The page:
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Finding surface area using double integrals

  • Thread starter shemer77
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Homework Statement



The portion of the paraboloid 2z=x^2+y^2 that is inside the cylinder x^2+y^2=8




The Attempt at a Solution


my attempt was that i would turn this into polar coordinates and solve that integral but is it right? I came up with
http://gyazo.com/78f4ae60e703dd6028e1f32f1b7ad9df
 

Answers and Replies

  • #2
Simon Bridge
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LCKurtz
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Homework Statement



The portion of the paraboloid 2z=x^2+y^2 that is inside the cylinder x^2+y^2=8

The Attempt at a Solution


my attempt was that i would turn this into polar coordinates and solve that integral but is it right? I came up with
http://gyazo.com/78f4ae60e703dd6028e1f32f1b7ad9df
That integral isn't correct. Show us how you calculated dS.
 
  • #4
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woops my limits arent right on that, it should go from 0 to sqrt(8). is that what is wrong?
 
  • #5
LCKurtz
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That integral isn't correct. Show us how you calculated dS.
woops my limits arent right on that, it should go from 0 to sqrt(8). is that what is wrong?
That's one thing.
 
  • #6
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well i know that a cylinder makes the dr integral go from 0 to sqrt(8), and I know for dθ it goes all the way around so i know thats from 0 to 2pi, and for my integral i just did (x^2+y^2)/2 and then converted that to polar so it would be r^2/2 and then wrote out the complete equation ie
http://gyazo.com/78f4ae60e703dd6028e1f32f1b7ad9df
 
  • #7
LCKurtz
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well i know that a cylinder makes the dr integral go from 0 to sqrt(8), and I know for dθ it goes all the way around so i know thats from 0 to 2pi, and for my integral i just did (x^2+y^2)/2 and then converted that to polar so it would be r^2/2 and then wrote out the complete equation ie
http://gyazo.com/78f4ae60e703dd6028e1f32f1b7ad9df
That would be right if you were asked to calculate the volume under the paraboloid and above the xy plane. But the title of your thread says you are asked to get the surface area of the paraboloid inside the cylinder. That is why I keep asking you for dS.
 
  • #8
HallsofIvy
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Any surface can be written as a vector equation:
[tex]\vec{r}(u,v)= x(u,v)\vec{i}+ y(u,v)\vec{j}+ z(u,v)\vec{k}[/tex]
where u and v are parameters.

The vectors
[tex]\vec{r}_u(u,v)= x_u\vec{i}+ y_u\vec{j}+ z_u\vec{k}[/tex]
and
[tex]\vec{r}_v(u,v)= x_v\vec{i}+ y_v\vec{j}+ z_v\vec{k}[/tex]

are tangent vectors. Their cross product gives the "differential of surface area":
[tex]dS= \left|\vec{r}_u\times \vec{r}_v\right|du dv[/tex]
 
  • #9
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wow im an idiot. so the equation i found was
sa=double integral of the sqrt((fx)^2 + (fy)^2 +1)

so this was my equation
http://gyazo.com/a90a63c1d98779233c0a246864823cd4
with the respective integrals of course. is that right?
and If it is, i know i have to convert it to polar, which looks terribly difficult
 
Last edited:
  • #10
Simon Bridge
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I gave you a link which shows you how to work out the integrand and do the conversion.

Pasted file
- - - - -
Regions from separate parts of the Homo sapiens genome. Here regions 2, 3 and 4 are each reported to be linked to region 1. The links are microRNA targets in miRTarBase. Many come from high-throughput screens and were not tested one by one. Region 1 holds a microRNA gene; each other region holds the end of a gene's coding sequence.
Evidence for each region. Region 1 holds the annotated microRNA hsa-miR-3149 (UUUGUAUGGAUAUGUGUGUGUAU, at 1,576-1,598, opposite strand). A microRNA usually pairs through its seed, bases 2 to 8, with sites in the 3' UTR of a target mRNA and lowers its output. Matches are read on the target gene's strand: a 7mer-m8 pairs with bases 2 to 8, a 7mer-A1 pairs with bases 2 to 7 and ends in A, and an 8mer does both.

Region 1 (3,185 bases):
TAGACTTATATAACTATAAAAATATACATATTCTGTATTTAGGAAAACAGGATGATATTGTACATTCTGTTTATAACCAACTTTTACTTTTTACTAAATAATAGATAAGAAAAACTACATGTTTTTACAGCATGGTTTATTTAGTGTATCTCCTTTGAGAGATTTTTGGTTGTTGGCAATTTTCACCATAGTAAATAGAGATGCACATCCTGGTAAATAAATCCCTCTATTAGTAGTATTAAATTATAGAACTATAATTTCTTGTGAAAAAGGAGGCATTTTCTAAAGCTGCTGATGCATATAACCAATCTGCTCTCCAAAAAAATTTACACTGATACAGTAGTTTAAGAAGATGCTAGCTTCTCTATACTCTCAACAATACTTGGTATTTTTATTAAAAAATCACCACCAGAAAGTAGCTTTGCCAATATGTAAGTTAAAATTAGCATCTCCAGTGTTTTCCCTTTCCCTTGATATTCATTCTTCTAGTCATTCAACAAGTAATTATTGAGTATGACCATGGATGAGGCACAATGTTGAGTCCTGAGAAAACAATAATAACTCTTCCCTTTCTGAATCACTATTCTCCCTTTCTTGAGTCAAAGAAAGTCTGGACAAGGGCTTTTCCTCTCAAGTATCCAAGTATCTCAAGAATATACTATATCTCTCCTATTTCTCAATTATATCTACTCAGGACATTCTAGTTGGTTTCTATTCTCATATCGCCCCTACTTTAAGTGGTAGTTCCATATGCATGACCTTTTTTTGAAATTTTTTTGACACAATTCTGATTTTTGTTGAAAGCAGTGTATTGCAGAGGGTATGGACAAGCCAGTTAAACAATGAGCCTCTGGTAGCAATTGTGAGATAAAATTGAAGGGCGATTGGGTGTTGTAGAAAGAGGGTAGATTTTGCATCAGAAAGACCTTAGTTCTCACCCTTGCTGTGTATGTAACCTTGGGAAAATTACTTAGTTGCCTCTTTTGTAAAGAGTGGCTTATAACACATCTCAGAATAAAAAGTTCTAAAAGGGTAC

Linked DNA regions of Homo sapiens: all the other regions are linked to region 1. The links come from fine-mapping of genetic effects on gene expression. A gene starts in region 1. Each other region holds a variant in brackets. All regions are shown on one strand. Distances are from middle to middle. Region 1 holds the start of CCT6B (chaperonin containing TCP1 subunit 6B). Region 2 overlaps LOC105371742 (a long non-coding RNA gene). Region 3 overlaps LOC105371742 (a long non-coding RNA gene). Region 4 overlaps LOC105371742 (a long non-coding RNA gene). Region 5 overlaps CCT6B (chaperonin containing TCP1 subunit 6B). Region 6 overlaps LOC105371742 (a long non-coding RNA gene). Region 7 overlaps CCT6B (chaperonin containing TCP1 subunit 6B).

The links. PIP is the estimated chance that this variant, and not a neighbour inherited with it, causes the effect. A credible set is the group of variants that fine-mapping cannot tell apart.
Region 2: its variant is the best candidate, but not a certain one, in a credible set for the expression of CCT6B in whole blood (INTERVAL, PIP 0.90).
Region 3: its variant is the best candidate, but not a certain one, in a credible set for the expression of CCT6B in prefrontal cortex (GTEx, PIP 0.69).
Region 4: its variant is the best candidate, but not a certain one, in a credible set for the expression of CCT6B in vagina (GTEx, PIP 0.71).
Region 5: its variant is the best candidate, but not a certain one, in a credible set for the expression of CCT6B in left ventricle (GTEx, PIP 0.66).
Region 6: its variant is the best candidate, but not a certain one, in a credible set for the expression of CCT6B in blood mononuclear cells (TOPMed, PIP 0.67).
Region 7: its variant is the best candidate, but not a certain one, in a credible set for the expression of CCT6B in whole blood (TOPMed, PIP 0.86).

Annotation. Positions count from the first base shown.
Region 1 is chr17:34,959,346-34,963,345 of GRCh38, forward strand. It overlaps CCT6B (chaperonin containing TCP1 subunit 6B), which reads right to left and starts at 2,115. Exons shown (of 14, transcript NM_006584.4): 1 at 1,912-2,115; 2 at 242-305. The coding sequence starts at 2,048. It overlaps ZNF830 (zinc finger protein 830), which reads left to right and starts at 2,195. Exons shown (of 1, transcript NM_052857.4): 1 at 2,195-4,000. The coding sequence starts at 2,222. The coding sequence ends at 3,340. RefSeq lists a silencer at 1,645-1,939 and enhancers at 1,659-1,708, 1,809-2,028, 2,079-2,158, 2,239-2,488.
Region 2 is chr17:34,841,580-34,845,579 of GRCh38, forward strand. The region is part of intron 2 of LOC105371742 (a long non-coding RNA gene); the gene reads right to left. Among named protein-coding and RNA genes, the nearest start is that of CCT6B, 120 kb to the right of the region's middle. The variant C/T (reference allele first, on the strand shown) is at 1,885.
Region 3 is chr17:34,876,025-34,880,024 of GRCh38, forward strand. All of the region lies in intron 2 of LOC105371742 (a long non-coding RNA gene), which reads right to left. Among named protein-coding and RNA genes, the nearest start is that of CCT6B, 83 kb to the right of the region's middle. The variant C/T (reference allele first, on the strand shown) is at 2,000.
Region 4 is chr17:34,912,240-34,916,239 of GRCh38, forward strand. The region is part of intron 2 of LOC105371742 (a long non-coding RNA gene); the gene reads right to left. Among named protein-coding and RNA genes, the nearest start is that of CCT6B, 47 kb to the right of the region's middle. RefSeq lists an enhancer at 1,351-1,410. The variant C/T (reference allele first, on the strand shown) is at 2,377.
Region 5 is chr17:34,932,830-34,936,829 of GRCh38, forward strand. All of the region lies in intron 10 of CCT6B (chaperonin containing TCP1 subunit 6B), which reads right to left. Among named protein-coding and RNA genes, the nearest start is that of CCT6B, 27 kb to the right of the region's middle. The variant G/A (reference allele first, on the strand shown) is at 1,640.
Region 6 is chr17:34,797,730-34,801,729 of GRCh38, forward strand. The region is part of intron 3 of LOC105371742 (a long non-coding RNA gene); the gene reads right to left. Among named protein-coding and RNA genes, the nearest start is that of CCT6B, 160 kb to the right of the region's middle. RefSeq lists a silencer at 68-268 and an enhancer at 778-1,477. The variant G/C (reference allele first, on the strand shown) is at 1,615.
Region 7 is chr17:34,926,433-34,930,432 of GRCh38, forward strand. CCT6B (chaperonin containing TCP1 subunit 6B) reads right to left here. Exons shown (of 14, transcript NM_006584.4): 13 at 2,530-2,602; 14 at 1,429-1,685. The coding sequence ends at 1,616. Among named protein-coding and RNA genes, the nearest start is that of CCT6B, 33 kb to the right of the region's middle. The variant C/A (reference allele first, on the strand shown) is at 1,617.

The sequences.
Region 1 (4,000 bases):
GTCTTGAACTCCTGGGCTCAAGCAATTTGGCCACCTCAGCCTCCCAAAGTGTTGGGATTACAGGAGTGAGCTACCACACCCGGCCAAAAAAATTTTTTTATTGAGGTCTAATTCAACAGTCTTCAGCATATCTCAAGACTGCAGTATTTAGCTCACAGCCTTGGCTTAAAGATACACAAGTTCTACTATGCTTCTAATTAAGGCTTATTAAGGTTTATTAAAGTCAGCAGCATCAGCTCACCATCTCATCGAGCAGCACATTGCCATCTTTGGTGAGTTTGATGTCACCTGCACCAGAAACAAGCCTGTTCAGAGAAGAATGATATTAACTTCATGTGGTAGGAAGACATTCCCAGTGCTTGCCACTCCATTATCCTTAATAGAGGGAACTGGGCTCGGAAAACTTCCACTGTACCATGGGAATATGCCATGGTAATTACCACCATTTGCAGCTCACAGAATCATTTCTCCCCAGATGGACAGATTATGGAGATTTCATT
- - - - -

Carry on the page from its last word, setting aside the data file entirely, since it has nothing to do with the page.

You have to scroll down to the bit where it shows you the example related to your problem.
I suspect you are still thinking in terms of integrating some function provided. Get that out of your head - the dS takes care of that for you. (Either that or you forgot to do the cross product...)

The thinking:
In general - when you have a flat area to calculate, you stamp the area with small squares and count them. dS is that small area. If the rea is flat then the sides of the small squares are dx and dy then the surface area of each is dS=dxdy. The Area of the whole surface is the sum of all the little areas like this:

[tex]\int_{Y} \int_{X} dxdy[/tex] ... where X and Y represent the limits of integration.
Notice how there is apprently no function to integrate? The function in question is g(x,y)=1 - because the surface is flat, it's slope in the x and y directions is 1.

The area below a function in the x-y plane is a special case of this that simplifies to a single integral - so it is easier to teach.
As a double integral, the area under f(x) is:

[tex]\int_{a}^{b} \int_{y=0}^{y=f(x)} 1dydx[/tex]


If the area is not flat, then you project the squares onto the surface - so they look like parallelograms - the sides will be longer depending on the slope of the surface in their directions (hint: partial derivatives) and dS will be in terms of dxdy but modified for the area of a parallelogram. Which is basically what you've just done.

But you can also do this in other coordinate systems.

In polar coords, a small area at position [itex](r,\theta)[/itex] from the z axis, in a plane perpendicular to the z axis, which covers a distance [itex]\Delta r[/itex] in the [itex]r[/itex] direction, and an angle [itex]\Delta \phi[/itex] in the [itex]\phi[/itex] would be roughly [itex]dS=(r\Delta \phi) \Delta r[/itex] - can you see why? In the limit that [itex]\Delta \phi[/itex] and [itex]\Delta r[/itex] are very small, then this area is exact with:

[tex]dS = r dr d\phi[/tex]

BUT: the surface is not flat!
A parabaloid about z in cylindrical-polar coords would be:

[itex]z=a(r+b)^2[/itex]

So the slope varies in the r direction - making the sides of dS longer in the r direction.
A quick sketch of the situation will help.

(BTW: You'll have noticed how useful LaTeX is by now - it is really worth learning.)
 
Last edited:

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